“Painting is solitary. You’re by yourself,” he says. He rises around 4:30 in the morning to work on a painting until about mid-morning. “Years ago, when I had a little more energy, I would often paint until 1 or 2 in the morning, then get some sleep and go teach. But that wore me out,” he says with a laugh.

Most of his studio work is 18-by-24 inches, a paper size that when matted and framed works for most homes, he says. He pulls a stack of paintings from a shelf beneath his worktable — an October snow on the South Platte River, the churning and foaming water on the rocky Oregon coast, a neighbor splitting wood with an axe and surrounded by stacks of firewood.

Brushes With Destiny

“I always had an interest in art,” Lee says. As a youngster, growing up in the country near Hagerstown, he was an avid model builder. “Airplanes, ships, cars, you name it, I built it,” he says. He painted backgrounds for model train layouts. He liked building and creating things and planned to become a civil engineer.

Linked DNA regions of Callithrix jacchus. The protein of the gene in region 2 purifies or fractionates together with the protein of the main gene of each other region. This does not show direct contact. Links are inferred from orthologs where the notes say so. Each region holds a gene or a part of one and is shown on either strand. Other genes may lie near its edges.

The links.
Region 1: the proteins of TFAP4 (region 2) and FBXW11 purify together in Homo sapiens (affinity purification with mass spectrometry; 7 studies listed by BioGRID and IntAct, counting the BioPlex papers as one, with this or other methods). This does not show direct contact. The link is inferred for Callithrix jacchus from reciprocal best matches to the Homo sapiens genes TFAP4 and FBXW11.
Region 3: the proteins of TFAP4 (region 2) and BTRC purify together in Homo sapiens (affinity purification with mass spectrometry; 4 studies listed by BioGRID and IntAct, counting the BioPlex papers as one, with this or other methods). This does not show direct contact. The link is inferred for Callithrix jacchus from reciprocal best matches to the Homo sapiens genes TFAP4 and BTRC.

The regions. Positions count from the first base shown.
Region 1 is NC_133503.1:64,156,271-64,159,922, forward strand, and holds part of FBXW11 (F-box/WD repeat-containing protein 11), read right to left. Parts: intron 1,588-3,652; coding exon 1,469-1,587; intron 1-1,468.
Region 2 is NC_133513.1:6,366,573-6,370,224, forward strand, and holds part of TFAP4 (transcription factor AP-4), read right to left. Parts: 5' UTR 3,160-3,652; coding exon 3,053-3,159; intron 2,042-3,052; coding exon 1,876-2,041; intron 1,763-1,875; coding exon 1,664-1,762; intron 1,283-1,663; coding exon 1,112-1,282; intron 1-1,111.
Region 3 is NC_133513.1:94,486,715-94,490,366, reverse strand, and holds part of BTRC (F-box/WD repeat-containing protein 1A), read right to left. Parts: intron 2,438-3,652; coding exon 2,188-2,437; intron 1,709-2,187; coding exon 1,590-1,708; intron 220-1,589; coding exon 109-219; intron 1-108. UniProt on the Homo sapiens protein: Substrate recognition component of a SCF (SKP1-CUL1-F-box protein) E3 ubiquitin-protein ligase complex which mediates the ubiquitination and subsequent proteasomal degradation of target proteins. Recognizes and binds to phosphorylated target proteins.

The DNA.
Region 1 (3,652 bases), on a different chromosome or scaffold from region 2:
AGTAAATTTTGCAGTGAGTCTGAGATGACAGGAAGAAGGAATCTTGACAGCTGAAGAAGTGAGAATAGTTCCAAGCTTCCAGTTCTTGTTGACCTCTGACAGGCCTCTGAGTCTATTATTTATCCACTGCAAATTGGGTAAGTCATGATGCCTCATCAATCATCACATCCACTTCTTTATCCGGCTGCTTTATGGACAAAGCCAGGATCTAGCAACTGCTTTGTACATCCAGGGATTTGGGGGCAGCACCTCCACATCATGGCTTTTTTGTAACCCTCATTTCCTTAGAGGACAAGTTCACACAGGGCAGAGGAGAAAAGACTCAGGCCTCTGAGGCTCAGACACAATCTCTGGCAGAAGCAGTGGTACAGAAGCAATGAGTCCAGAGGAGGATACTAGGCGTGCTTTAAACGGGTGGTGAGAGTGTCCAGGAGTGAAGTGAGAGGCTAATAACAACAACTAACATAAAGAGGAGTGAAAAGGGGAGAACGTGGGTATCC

In high school, he came across the book Way with Watercolor by Ted Kautzky. How he got it or where, he doesn’t recall, but after studying it he “was hooked for life.” He still has the book in his library. The Hungarian-born Kautzky’s instructional book (the first printing was in 1949) is considered to be one of the most successful books on watercolor ever published in America.

“Ted is still my hero,” Lee says. “The richness of color and compositions (of his paintings) are quite dramatic.” Years ago, Lee won the Kautzky Award from the Baltimore Watercolor Society.

“I liked his simplicity and his brush motions are indicative of how masterful he was. (John) Pike was that way,” Lee says. He studied with Pike for a week and still uses the palette from that workshop. “I’ll tell you how long ago it was, it was one year after Woodstock (which took place in 1969). We looked at the farm (where it was held) and the soil was still hard packed.”

Weaver also counts Winslow Homer, John Singer Sargent and Andrew Wyeth among the artists who inspire him. “Andrew Wyeth’s watercolors, to me, they are the best,” Lee says.